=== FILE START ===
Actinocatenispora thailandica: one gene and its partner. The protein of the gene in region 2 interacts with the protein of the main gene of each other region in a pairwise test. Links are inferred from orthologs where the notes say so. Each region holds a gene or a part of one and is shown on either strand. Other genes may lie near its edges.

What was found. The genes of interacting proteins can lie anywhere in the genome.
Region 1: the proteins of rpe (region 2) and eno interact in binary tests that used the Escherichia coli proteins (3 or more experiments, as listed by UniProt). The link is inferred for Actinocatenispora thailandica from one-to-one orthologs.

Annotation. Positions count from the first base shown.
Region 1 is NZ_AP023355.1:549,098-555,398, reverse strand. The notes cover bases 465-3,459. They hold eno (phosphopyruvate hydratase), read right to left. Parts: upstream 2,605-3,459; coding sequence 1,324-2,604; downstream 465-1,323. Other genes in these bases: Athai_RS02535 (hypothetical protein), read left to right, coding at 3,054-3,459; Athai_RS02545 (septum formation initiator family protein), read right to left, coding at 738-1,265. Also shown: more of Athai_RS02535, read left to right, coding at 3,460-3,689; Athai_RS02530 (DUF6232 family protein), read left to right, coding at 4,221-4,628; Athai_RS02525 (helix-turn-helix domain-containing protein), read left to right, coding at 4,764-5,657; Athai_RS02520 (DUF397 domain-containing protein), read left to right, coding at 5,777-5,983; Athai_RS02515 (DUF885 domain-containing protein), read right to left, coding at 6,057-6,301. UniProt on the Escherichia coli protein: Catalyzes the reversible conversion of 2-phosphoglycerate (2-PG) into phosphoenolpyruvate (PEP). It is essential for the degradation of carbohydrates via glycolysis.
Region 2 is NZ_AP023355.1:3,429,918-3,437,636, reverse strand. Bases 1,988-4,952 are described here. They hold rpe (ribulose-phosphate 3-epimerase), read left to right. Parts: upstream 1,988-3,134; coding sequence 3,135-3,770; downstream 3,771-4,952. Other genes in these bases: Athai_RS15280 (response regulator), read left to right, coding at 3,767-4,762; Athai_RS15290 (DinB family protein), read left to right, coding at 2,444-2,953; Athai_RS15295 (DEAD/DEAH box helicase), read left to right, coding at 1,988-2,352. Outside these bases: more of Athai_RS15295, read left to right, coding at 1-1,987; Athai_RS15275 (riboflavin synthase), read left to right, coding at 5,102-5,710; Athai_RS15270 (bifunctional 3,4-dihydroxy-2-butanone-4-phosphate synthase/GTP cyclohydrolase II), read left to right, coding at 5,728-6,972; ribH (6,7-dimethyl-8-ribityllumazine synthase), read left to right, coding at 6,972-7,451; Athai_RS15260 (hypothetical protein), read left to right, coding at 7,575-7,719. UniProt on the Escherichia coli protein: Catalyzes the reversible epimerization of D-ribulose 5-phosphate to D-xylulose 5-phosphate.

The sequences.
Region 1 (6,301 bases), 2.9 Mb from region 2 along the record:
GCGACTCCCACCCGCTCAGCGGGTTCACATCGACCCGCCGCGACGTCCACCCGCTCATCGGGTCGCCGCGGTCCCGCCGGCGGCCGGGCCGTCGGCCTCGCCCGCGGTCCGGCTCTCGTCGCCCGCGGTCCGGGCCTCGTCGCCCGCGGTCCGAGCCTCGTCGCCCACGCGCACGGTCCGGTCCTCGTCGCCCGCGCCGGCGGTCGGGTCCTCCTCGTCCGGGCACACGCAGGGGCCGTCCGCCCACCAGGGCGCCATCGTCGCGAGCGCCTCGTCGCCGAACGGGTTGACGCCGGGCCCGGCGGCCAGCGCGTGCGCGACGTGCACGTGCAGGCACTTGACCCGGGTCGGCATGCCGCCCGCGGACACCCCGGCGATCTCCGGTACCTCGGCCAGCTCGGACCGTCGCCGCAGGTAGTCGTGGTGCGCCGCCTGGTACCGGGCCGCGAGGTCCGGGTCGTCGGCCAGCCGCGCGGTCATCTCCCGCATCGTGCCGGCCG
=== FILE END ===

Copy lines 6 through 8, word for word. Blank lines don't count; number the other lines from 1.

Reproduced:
Region 2 is NZ_AP023355.1:3,429,918-3,437,636, reverse strand. Bases 1,988-4,952 are described here. They hold rpe (ribulose-phosphate 3-epimerase), read left to right. Parts: upstream 1,988-3,134; coding sequence 3,135-3,770; downstream 3,771-4,952. Other genes in these bases: Athai_RS15280 (response regulator), read left to right, coding at 3,767-4,762; Athai_RS15290 (DinB family protein), read left to right, coding at 2,444-2,953; Athai_RS15295 (DEAD/DEAH box helicase), read left to right, coding at 1,988-2,352. Outside these bases: more of Athai_RS15295, read left to right, coding at 1-1,987; Athai_RS15275 (riboflavin synthase), read left to right, coding at 5,102-5,710; Athai_RS15270 (bifunctional 3,4-dihydroxy-2-butanone-4-phosphate synthase/GTP cyclohydrolase II), read left to right, coding at 5,728-6,972; ribH (6,7-dimethyl-8-ribityllumazine synthase), read left to right, coding at 6,972-7,451; Athai_RS15260 (hypothetical protein), read left to right, coding at 7,575-7,719. UniProt on the Escherichia coli protein: Catalyzes the reversible epimerization of D-ribulose 5-phosphate to D-xylulose 5-phosphate.

The sequences.
Region 1 (6,301 bases), 2.9 Mb from region 2 along the record: